How India is positioned to achieve UN’s sustainable consumption and production goal

Synopsis: India is working towards achieving sustainable development goal related to responsible consumption and production, but much more needs to be done. A look at India’s progress and associated challenges.


The United Nations-mandated Sustainable Development Goal (SDG)12 deals with resource usage. India has prepared numerous sustainable consumption and production plans that are put in the mainstream priority.

India’s progress in regard to the SDG is fair enough but not satisfactory.

Important stats

The average lifestyle material footprint of India according to 2015 statistics is around 8,400 kg per capita per year, which when compared to sustainable material footprint of 8,000 kg per capita per year is quite acceptable.

Municipal waste: The population of China and India together constitutes 36% of the global population, but generates only 27% of the global municipal waste. Whereas, the United States constitutes only 4% of the global population that produces 12% of the waste.

Why food wastage should be addressed?

Impact on Greenhouse emissions: Food wastage reduction can have a significant effect on greenhouse gas emissions, hunger, pollution and money-saving during recessions.

Will fulfill multiple SDGs: Curbing food loss and wastage can serve to fulfil multiple SDGs at once as well as help bridge the food gap by 2050.

How’s India’s progress on SDG 12?

The SDG 12.3 focuses on reducing per capita global food waste by 2030. About 50 kg of food is wasted per person per year in India, UNEP highlighted in its 2021 report. Still, India, among South Asian countries, has lower level of food wastage compared to its neighbouring countries.

SDG 12.6 and 12.7 require large companies to adopt, promote and integrate sustainable practices and publish the related reports. Some companies are realising the need for greener ways of operation. Flipkart, an e-commerce company, has replaced paper cups for ceramic and glass ones.

What are some steps being taken by the central & state govt?

One important aspect of SDG 12 is the education of people so that they are aware of sustainable development and lifestyles. This would help them make smarter and evaluated choices that are in harmony with nature.

Environment education: The Indian government has included environment education as a compulsory component in the formal curriculum. This is not new as the roots of such an education system date back to the 1960s.

Sustainable tourism: A very closely tied goal is sustainable tourism. Kerala has been the leading state with respect to innovative initiatives for sustainable tourism. The project of ‘Responsible Tourism’ in Kumarakom takes the help of the local community by linking them to the hospitality industry and sustaining eco-friendly tourism. Similarly, Himachal Pradesh has introduced a ‘Homestay Scheme’ to draw tourists to rural areas with natural, comfortable and budget-friendly accommodation and food. These initiatives give a raw experience to the tourists and also boost local incomes.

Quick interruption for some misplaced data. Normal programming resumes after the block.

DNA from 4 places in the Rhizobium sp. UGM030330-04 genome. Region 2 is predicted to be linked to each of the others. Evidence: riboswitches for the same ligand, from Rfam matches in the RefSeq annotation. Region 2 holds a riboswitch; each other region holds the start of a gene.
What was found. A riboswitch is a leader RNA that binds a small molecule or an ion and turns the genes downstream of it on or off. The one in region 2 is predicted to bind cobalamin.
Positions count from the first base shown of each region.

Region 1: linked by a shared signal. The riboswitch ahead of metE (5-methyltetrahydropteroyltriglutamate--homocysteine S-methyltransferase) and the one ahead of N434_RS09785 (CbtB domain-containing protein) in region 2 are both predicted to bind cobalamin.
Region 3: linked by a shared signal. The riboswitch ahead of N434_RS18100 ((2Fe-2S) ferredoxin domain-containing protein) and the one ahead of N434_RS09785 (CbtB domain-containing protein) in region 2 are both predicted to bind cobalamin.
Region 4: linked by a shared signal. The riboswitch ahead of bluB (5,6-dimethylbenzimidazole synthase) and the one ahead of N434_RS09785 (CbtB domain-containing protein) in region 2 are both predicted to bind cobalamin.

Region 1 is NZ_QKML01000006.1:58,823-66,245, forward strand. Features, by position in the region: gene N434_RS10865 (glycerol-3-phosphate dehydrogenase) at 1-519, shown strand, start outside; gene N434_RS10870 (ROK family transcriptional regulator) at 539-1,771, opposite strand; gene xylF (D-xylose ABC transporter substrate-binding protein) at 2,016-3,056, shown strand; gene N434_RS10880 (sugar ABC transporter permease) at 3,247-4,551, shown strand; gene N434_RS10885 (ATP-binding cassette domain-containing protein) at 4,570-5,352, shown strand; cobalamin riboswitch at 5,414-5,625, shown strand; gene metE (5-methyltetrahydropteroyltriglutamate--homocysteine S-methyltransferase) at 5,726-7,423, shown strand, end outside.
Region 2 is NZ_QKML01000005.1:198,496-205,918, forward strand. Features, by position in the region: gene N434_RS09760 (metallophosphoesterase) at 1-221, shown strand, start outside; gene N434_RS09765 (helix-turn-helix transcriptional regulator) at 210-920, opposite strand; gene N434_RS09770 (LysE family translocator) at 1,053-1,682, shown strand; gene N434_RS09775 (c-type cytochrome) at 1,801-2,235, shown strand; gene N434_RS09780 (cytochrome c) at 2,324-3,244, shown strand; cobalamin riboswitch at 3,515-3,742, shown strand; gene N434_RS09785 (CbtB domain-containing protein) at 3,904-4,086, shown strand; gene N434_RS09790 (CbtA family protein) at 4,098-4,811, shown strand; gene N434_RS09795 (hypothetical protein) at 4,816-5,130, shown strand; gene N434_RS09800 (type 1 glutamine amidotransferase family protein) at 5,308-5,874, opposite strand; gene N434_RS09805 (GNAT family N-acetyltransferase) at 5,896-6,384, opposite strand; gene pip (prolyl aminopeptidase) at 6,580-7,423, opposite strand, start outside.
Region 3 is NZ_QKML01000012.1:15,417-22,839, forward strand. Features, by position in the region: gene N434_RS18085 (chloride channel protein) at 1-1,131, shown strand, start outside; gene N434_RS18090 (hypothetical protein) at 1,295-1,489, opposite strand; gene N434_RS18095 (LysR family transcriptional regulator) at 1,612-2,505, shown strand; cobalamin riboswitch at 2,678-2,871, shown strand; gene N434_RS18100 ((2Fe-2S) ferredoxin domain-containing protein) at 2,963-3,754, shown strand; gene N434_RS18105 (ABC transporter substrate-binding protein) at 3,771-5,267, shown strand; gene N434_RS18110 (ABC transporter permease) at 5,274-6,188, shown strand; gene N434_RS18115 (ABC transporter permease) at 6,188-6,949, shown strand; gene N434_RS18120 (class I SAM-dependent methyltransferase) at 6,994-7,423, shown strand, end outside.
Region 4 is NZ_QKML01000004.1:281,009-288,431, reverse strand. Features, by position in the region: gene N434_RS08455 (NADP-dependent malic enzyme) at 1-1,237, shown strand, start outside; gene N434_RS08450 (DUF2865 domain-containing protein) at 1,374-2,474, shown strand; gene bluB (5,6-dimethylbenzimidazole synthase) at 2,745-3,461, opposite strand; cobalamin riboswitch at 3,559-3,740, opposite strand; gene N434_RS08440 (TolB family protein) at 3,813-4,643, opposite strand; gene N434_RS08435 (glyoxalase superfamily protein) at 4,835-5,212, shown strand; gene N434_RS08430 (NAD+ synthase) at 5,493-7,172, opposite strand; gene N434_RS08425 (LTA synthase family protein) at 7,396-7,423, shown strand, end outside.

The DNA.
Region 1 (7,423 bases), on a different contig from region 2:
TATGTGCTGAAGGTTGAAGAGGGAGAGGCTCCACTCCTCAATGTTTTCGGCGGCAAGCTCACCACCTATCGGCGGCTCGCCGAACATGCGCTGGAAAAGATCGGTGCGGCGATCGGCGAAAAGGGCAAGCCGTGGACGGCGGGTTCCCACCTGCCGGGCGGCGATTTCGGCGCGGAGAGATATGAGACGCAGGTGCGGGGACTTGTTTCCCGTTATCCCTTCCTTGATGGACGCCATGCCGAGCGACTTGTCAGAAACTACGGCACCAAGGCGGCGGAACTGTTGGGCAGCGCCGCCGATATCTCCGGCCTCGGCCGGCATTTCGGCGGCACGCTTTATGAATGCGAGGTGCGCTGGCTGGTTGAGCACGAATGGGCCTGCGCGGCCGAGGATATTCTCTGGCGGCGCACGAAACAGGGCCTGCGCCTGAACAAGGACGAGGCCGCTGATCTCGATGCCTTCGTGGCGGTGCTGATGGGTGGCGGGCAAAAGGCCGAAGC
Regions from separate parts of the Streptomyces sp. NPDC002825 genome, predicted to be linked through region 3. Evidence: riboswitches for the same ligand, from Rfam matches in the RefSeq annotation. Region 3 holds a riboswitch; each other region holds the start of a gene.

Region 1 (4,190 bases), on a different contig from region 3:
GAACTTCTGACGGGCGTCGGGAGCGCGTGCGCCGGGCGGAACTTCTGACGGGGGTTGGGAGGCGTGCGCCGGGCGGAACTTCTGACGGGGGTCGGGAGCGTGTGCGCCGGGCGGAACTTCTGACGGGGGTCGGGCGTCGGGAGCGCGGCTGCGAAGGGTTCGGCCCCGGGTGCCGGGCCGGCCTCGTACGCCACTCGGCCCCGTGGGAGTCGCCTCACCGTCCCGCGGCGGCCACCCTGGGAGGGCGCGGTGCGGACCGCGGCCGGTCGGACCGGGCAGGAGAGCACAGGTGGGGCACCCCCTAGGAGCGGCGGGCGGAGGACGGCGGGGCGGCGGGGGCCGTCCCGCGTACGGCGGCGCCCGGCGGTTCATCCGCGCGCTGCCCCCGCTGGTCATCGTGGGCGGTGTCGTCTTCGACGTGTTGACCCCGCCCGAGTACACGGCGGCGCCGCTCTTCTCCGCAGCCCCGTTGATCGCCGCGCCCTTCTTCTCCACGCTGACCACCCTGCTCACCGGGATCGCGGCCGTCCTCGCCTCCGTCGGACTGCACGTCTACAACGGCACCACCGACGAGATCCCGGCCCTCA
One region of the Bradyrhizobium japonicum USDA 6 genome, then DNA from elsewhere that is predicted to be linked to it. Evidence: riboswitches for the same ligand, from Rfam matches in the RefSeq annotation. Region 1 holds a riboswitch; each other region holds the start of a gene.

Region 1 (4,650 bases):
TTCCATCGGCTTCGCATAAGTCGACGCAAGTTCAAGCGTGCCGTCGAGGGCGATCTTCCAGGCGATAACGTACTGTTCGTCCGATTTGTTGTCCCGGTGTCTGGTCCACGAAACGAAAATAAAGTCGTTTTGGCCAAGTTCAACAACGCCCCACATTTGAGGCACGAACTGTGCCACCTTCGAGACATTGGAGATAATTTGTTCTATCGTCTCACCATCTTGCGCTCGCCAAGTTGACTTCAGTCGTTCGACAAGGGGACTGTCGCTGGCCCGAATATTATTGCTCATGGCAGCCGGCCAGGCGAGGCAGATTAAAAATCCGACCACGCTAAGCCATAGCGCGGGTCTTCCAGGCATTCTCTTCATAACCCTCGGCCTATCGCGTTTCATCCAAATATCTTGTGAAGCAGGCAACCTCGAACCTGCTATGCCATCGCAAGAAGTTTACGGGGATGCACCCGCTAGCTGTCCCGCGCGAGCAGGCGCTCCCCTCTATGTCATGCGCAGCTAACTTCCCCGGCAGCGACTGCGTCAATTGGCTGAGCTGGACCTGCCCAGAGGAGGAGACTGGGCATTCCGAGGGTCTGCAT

Among all the states and union territories in India, Jammu & Kashmir and Nagaland are top performing till date with respect to SDG 12, according to the Niti Aayog’s SDG dashboard 2020-21.

What are the challenges?

Less efficient methods: China, India and Pakistan use the method of ‘phytoremediation’, a concept that stems from bioremediation through the usage of plants. This involves tree plantation to restore environment as well as degraded soil restoration. This method is, however, less efficient.

Lower recycling capacity: A considerable part of the total hazardous waste that India produces is recyclable, but only 4% is recycled. Efforts are required to upgrade recycling mechanisms.

What needs to be done?

Reducing fossil fuel usage: After 2017 there has been a slight upward trend in the total energy subsidy. While the increase in renewable energy subsidy is worth appreciating, there is a need for shifting more resources to this area and reducing fossil fuel usage.

India can achieve self-sufficiency in recycling in the next 10 years if National Recycling Policy is implemented properly and scrap care techniques are shifted in the recycling industries.

Source: This post is based on the article “How India is positioned to achieve UN’s sustainable consumption and production goal” published in Down to Earth on 7th Sep 2021.

Terms to know:


Print Friendly and PDF